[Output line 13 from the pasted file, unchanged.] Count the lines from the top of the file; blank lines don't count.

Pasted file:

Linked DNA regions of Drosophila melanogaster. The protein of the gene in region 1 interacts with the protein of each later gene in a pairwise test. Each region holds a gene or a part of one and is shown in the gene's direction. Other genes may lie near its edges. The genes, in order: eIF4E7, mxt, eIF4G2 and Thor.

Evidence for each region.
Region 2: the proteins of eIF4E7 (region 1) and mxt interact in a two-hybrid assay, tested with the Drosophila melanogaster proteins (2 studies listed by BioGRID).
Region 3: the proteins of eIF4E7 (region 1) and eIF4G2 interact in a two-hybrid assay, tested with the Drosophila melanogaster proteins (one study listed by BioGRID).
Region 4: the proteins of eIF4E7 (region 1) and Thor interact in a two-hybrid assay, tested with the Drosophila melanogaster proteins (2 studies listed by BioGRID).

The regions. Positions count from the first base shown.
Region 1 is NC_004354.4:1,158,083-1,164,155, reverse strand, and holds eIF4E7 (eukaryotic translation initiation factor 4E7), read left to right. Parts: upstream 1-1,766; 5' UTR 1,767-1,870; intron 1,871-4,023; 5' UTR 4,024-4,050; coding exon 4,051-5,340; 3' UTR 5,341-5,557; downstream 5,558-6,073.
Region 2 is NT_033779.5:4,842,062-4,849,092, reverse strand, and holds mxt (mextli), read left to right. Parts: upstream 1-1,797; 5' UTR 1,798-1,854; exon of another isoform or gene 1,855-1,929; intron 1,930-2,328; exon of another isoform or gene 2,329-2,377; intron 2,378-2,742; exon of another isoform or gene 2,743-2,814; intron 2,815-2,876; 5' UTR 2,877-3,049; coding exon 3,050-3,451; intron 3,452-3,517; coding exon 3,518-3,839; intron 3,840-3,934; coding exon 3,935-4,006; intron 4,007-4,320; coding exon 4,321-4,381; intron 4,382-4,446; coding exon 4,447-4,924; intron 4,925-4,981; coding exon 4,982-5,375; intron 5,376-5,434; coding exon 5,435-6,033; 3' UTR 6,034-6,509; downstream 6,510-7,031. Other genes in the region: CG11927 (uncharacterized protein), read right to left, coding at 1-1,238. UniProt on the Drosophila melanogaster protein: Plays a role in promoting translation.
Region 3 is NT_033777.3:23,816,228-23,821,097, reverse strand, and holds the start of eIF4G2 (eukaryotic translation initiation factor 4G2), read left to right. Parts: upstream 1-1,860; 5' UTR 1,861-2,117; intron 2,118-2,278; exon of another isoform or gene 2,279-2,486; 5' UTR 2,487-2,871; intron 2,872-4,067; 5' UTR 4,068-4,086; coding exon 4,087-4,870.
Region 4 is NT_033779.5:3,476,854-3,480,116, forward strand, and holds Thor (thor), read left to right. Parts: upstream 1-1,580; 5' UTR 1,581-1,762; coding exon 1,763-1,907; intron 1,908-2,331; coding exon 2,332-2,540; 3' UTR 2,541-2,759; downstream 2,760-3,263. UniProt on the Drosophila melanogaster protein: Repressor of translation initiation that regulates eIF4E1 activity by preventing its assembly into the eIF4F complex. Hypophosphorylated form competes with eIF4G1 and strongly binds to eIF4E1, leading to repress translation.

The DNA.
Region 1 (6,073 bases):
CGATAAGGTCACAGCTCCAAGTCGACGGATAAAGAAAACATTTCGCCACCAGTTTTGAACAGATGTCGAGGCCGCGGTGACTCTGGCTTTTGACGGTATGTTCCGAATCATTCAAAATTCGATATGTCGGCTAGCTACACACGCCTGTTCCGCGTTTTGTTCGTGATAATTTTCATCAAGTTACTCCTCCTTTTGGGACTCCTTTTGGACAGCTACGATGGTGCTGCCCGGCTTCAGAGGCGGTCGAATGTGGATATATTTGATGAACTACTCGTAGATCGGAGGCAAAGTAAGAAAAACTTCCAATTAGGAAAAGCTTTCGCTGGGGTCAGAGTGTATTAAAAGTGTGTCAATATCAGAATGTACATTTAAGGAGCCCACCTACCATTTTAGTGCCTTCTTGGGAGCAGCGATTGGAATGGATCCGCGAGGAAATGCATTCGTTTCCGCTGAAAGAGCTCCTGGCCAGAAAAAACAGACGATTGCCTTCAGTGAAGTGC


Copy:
CGATAAGGTCACAGCTCCAAGTCGACGGATAAAGAAAACATTTCGCCACCAGTTTTGAACAGATGTCGAGGCCGCGGTGACTCTGGCTTTTGACGGTATGTTCCGAATCATTCAAAATTCGATATGTCGGCTAGCTACACACGCCTGTTCCGCGTTTTGTTCGTGATAATTTTCATCAAGTTACTCCTCCTTTTGGGACTCCTTTTGGACAGCTACGATGGTGCTGCCCGGCTTCAGAGGCGGTCGAATGTGGATATATTTGATGAACTACTCGTAGATCGGAGGCAAAGTAAGAAAAACTTCCAATTAGGAAAAGCTTTCGCTGGGGTCAGAGTGTATTAAAAGTGTGTCAATATCAGAATGTACATTTAAGGAGCCCACCTACCATTTTAGTGCCTTCTTGGGAGCAGCGATTGGAATGGATCCGCGAGGAAATGCATTCGTTTCCGCTGAAAGAGCTCCTGGCCAGAAAAAACAGACGATTGCCTTCAGTGAAGTGC